Time may be running out for tenants at a Nashville apartment complex. They claim they're being forced out of their homes, not for non-payment, or violating their leases, but for reporting problems to the city's Department of Codes and Building Safety.
"They said they were going to put new roofs on it, put new things seals on the sides," tenant Gary Randolph recalled.
But since Randolph moved into his apartment at Roundtree Village on Old Lebanon Pike in Nashville last August he said conditions went from bad to worse.
"Every time they turn their shower on, it come pouring down through that hole," said Randolph.
Randolph claimed he's gone to the management office several times over the past year with complaint after complaint.
"Holes on the roof, the stairwell is about to fall down."
He even took pictures as evidence. But when he said nothing was done, he turned to Nashville's Department of Codes and Building Safety.
Randolph explained, "The codes lady come out here but she went to the office. She said they told her that we were being evicted so codes went on back to the office and didn't do nothin!"
Instead of getting a repair ticket, Randolph claims he was hit with an eviction notice. And he's not the only one.
Bobby Baker spent the weekend helping some friends move out of their apartment. They can't talk for legal reasons. But Baker can, and did. He showed us what happens every time it rains.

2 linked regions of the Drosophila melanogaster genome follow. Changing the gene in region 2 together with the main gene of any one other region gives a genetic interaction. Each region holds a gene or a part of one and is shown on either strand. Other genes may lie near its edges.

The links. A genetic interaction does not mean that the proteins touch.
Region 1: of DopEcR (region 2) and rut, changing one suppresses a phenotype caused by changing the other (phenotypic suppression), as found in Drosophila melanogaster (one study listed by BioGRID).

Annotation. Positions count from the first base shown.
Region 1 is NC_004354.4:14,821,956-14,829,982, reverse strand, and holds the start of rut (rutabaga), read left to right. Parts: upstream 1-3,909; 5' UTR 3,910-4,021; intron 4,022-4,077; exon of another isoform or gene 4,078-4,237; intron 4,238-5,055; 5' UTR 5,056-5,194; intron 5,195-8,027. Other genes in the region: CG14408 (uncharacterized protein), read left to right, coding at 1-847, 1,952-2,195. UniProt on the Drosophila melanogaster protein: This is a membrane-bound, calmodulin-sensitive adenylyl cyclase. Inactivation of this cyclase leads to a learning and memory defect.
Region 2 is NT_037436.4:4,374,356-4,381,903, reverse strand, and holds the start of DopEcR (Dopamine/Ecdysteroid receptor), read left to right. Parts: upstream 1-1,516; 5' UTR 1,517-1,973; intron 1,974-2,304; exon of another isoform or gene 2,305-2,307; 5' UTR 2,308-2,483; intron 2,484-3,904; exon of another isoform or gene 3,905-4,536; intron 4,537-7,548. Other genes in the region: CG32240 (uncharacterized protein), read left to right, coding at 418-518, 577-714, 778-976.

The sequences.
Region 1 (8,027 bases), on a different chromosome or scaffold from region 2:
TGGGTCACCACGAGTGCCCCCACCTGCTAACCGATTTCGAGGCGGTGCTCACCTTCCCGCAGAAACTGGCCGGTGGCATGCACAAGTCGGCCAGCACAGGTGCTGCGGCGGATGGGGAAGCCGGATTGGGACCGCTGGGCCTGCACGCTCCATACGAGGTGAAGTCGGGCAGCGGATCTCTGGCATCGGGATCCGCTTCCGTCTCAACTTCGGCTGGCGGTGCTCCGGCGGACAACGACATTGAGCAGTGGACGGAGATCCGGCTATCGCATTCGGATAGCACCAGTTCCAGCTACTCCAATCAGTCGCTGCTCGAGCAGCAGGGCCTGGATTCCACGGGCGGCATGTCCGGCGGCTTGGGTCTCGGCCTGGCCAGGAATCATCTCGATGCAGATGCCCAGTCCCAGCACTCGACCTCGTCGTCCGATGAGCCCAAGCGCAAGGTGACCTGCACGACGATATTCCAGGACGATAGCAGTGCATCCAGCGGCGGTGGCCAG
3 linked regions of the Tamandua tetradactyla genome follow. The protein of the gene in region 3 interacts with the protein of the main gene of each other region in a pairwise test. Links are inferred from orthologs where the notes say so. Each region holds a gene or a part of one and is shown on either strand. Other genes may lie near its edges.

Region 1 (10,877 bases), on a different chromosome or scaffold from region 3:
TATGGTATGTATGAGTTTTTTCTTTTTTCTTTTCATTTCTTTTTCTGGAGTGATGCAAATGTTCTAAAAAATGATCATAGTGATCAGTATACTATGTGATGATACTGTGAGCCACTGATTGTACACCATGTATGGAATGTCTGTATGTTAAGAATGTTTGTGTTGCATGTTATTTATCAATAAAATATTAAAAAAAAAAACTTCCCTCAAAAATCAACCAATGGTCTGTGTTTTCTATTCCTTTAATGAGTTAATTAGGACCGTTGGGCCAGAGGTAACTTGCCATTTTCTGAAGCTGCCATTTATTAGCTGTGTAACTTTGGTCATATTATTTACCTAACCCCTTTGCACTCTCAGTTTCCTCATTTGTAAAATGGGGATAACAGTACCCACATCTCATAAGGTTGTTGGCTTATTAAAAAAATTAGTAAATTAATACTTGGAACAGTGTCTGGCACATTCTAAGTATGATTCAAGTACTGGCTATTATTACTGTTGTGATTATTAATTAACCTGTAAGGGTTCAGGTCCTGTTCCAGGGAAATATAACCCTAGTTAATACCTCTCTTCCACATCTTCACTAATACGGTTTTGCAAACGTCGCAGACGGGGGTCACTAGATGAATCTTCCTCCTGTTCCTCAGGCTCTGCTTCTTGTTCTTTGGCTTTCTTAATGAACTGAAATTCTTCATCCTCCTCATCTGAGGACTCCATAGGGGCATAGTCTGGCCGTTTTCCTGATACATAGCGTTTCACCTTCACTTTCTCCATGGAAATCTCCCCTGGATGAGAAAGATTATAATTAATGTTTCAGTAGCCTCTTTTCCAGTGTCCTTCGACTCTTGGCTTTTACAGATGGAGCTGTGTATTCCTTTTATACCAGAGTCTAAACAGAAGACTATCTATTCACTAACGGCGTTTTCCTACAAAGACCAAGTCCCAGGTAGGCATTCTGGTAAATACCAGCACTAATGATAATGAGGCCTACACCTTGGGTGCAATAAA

"It just comes out of this hole right there."
Like Randolph, Baker says his friends were also evicted after they complained.
"It was really messed up cause usually they give you a 30-day notice and they only gave her 10 days so," Baker explained. "She's a good person. I don't even know why they were actually making her move, cause she's kept her rent."
As for Randolph, "It's crazy ... I don't know where her, me and my two grandkids are going to go now."
Of course there are two sides to every story.
Channel 4 News tried contacting the management office but they're closed on the weekends. We also called the Department of Codes, they too were closed.
When asked if things were so bad why did he and his wife stay, Randolph said they simply can't afford to move. He's had two heart attacks and is disabled so they live on his wife's social security which is just $700 a month.
Randolph has an eviction hearing Monday morning.
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